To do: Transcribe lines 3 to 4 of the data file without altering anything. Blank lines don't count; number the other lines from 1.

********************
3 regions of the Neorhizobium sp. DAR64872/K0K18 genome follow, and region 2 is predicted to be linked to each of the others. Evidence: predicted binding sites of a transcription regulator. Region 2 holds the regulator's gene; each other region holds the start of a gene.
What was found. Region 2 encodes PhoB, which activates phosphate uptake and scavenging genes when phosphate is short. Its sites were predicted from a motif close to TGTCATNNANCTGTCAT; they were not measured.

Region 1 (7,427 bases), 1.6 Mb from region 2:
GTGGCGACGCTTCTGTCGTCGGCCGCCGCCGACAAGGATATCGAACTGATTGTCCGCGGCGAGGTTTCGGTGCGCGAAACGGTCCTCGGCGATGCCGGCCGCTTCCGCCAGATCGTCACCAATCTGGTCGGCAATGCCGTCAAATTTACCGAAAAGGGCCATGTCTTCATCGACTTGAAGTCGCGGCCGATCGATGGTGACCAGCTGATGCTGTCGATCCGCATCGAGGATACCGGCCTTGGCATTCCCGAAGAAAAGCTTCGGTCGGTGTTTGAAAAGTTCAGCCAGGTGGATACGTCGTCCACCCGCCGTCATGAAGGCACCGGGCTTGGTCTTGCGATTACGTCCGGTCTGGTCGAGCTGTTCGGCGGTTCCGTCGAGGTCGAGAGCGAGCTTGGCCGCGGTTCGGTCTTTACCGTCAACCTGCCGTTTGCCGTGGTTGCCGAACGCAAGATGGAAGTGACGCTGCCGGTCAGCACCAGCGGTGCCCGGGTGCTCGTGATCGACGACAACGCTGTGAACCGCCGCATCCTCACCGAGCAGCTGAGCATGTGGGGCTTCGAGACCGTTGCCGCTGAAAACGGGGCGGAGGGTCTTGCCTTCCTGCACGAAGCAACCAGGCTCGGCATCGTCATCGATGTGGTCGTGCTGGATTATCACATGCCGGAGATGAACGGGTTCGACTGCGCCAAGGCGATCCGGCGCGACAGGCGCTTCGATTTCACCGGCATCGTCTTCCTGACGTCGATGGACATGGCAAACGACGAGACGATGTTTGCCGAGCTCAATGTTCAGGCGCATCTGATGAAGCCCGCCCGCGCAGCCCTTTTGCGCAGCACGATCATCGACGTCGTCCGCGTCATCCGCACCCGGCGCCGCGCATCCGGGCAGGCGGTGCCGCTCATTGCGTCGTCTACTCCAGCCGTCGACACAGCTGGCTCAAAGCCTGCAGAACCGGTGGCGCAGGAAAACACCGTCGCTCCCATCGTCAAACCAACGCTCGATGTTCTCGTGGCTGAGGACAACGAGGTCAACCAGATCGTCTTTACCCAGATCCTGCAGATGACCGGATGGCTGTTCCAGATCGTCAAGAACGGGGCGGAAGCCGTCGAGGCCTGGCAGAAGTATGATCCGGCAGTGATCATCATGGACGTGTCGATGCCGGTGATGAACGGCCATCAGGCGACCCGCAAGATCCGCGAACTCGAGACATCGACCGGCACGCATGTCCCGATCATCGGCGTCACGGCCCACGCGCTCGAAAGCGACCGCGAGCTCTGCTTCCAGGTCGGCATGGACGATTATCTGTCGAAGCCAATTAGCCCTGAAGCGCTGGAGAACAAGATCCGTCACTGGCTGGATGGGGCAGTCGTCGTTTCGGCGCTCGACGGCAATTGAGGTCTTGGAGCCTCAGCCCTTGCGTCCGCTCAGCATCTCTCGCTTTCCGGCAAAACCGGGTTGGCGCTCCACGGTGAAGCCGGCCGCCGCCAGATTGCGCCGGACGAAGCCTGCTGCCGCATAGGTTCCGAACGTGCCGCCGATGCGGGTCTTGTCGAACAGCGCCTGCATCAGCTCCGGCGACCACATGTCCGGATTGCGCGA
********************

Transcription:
Region 1 (7,427 bases), 1.6 Mb from region 2:
GTGGCGACGCTTCTGTCGTCGGCCGCCGCCGACAAGGATATCGAACTGATTGTCCGCGGCGAGGTTTCGGTGCGCGAAACGGTCCTCGGCGATGCCGGCCGCTTCCGCCAGATCGTCACCAATCTGGTCGGCAATGCCGTCAAATTTACCGAAAAGGGCCATGTCTTCATCGACTTGAAGTCGCGGCCGATCGATGGTGACCAGCTGATGCTGTCGATCCGCATCGAGGATACCGGCCTTGGCATTCCCGAAGAAAAGCTTCGGTCGGTGTTTGAAAAGTTCAGCCAGGTGGATACGTCGTCCACCCGCCGTCATGAAGGCACCGGGCTTGGTCTTGCGATTACGTCCGGTCTGGTCGAGCTGTTCGGCGGTTCCGTCGAGGTCGAGAGCGAGCTTGGCCGCGGTTCGGTCTTTACCGTCAACCTGCCGTTTGCCGTGGTTGCCGAACGCAAGATGGAAGTGACGCTGCCGGTCAGCACCAGCGGTGCCCGGGTGCTCGTGATCGACGACAACGCTGTGAACCGCCGCATCCTCACCGAGCAGCTGAGCATGTGGGGCTTCGAGACCGTTGCCGCTGAAAACGGGGCGGAGGGTCTTGCCTTCCTGCACGAAGCAACCAGGCTCGGCATCGTCATCGATGTGGTCGTGCTGGATTATCACATGCCGGAGATGAACGGGTTCGACTGCGCCAAGGCGATCCGGCGCGACAGGCGCTTCGATTTCACCGGCATCGTCTTCCTGACGTCGATGGACATGGCAAACGACGAGACGATGTTTGCCGAGCTCAATGTTCAGGCGCATCTGATGAAGCCCGCCCGCGCAGCCCTTTTGCGCAGCACGATCATCGACGTCGTCCGCGTCATCCGCACCCGGCGCCGCGCATCCGGGCAGGCGGTGCCGCTCATTGCGTCGTCTACTCCAGCCGTCGACACAGCTGGCTCAAAGCCTGCAGAACCGGTGGCGCAGGAAAACACCGTCGCTCCCATCGTCAAACCAACGCTCGATGTTCTCGTGGCTGAGGACAACGAGGTCAACCAGATCGTCTTTACCCAGATCCTGCAGATGACCGGATGGCTGTTCCAGATCGTCAAGAACGGGGCGGAAGCCGTCGAGGCCTGGCAGAAGTATGATCCGGCAGTGATCATCATGGACGTGTCGATGCCGGTGATGAACGGCCATCAGGCGACCCGCAAGATCCGCGAACTCGAGACATCGACCGGCACGCATGTCCCGATCATCGGCGTCACGGCCCACGCGCTCGAAAGCGACCGCGAGCTCTGCTTCCAGGTCGGCATGGACGATTATCTGTCGAAGCCAATTAGCCCTGAAGCGCTGGAGAACAAGATCCGTCACTGGCTGGATGGGGCAGTCGTCGTTTCGGCGCTCGACGGCAATTGAGGTCTTGGAGCCTCAGCCCTTGCGTCCGCTCAGCATCTCTCGCTTTCCGGCAAAACCGGGTTGGCGCTCCACGGTGAAGCCGGCCGCCGCCAGATTGCGCCGGACGAAGCCTGCTGCCGCATAGGTTCCGAACGTGCCGCCGATGCGGGTCTTGTCGAACAGCGCCTGCATCAGCTCCGGCGACCACATGTCCGGATTGCGCGA